They were also keen to discuss their concerns about the impact of those illnesses on their children’s friendships and schooling. Each child’s illness had been different but they shared a common experience of deep anxiety, loneliness, and isolation after more than 12 months’ of school absence. Those who had returned to school found it very difficult to adjust and to form friendships, and their learning suffered.
Cathy Nell, Gina Meyers and Megan Gilmour realised that there was no framework in place to support their children’s need to maintain contact with their schools and classmates and to keep up their education. As they spoke to more parents, educators and health professionals, it became clear that these were problems shared by many sick children and their families.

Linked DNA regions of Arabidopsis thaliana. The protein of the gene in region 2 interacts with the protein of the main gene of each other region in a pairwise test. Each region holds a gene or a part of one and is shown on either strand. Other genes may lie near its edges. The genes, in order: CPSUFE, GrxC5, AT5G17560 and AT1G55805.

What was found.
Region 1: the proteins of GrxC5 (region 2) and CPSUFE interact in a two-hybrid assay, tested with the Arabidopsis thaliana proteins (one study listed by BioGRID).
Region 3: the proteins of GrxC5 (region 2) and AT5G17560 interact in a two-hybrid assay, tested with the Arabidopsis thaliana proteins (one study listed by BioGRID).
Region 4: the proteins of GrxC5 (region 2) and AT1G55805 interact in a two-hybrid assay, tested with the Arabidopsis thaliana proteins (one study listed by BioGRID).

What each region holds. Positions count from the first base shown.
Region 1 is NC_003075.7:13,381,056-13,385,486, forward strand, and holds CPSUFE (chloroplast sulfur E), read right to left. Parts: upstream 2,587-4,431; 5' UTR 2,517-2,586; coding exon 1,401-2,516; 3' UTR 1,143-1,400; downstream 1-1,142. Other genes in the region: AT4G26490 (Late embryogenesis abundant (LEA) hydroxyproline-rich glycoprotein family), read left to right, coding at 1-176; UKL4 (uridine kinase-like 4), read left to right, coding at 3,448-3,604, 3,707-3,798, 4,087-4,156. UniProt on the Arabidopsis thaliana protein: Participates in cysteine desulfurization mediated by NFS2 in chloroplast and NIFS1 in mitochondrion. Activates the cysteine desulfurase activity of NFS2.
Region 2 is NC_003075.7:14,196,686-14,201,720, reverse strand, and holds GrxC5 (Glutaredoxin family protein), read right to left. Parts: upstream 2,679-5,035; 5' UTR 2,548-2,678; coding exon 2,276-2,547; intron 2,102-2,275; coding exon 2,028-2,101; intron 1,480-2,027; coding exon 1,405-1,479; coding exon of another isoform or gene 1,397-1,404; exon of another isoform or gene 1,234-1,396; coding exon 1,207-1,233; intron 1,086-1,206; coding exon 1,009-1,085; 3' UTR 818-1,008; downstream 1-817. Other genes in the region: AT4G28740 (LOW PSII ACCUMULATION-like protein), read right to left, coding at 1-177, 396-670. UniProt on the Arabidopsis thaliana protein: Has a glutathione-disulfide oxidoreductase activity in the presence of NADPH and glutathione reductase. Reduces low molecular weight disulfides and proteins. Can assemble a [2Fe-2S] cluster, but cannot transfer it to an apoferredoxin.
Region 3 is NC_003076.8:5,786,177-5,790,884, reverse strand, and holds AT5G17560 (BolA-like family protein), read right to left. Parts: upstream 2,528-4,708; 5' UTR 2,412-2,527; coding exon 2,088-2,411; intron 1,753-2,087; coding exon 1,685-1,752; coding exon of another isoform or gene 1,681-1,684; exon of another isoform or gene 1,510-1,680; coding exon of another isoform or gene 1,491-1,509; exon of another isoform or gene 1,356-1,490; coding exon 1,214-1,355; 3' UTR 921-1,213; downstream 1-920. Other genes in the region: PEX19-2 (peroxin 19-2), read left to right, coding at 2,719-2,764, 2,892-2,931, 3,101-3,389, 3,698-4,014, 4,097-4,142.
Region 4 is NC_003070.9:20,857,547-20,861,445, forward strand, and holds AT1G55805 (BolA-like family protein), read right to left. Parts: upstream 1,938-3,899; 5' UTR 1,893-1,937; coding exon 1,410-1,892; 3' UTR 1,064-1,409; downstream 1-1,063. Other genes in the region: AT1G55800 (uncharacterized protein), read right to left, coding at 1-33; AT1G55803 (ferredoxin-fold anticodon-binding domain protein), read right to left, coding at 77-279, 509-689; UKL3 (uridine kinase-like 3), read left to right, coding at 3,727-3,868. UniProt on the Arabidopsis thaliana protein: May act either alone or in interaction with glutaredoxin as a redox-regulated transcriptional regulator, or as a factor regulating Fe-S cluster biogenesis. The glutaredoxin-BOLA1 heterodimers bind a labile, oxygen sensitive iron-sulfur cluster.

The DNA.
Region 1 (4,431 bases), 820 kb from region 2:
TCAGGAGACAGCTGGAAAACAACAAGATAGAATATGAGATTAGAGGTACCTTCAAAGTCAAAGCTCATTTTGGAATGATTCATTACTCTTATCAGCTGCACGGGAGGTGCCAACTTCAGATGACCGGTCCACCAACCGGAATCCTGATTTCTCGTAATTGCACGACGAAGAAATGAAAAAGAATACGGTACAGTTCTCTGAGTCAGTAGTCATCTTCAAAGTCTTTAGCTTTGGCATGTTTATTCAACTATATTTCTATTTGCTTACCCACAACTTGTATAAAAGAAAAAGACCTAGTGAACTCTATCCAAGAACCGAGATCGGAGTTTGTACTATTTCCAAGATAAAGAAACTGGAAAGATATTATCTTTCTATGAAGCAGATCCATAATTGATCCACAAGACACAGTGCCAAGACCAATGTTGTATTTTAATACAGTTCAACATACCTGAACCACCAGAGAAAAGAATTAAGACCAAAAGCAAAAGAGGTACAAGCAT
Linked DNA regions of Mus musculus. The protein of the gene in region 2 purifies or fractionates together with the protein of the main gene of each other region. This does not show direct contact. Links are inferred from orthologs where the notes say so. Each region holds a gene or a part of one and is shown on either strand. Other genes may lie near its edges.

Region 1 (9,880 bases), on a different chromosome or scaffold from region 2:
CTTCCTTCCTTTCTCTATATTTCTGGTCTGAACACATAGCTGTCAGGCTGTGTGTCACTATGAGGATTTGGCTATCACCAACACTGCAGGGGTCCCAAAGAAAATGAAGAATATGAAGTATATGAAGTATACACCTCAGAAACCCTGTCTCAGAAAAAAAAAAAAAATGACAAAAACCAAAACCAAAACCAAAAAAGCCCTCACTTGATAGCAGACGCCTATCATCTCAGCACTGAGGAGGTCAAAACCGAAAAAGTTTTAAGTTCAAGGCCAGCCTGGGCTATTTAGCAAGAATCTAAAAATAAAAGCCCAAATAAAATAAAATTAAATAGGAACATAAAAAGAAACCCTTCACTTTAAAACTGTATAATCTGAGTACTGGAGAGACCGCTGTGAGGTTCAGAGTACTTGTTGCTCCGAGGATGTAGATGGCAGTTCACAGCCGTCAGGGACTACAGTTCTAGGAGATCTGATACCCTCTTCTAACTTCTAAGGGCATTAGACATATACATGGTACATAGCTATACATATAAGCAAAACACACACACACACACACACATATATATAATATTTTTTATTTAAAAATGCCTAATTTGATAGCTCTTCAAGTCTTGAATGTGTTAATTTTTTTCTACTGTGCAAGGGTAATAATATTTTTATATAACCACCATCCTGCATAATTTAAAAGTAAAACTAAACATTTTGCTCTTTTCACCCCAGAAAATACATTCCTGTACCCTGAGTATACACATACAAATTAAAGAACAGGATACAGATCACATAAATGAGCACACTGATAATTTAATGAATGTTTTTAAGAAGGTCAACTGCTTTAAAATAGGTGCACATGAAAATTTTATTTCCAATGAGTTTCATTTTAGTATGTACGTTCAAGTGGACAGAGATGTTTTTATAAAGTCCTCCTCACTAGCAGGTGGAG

From that meeting, MissingSchool was born, a not-for-profit organisation dedicated to raising awareness of the educational issues facing children who miss school because of critical or chronic illness, and to exploring ways of supporting the children, their families, their teachers, and their learning through very difficult times.
In 2015, MissingSchool commissioned, co-authored and launched Australian-first research on the issue at Parliament House. That research discovered a minimum of 60,000 students in Australia who miss school often or for long periods because of serious illness. It got the attention of a nation (162 media articles), a Prime Minister’s letter of support, support from the National Children’s Commissioner, and was sent to over 80 politicians across Australia. Meetings with the Prime Minister’s office and the offices of the Ministers for Education and Health, secured follow on research and put the issue on a national agenda. It started a national conversation that will continue until the educational needs of sick kids are fully met.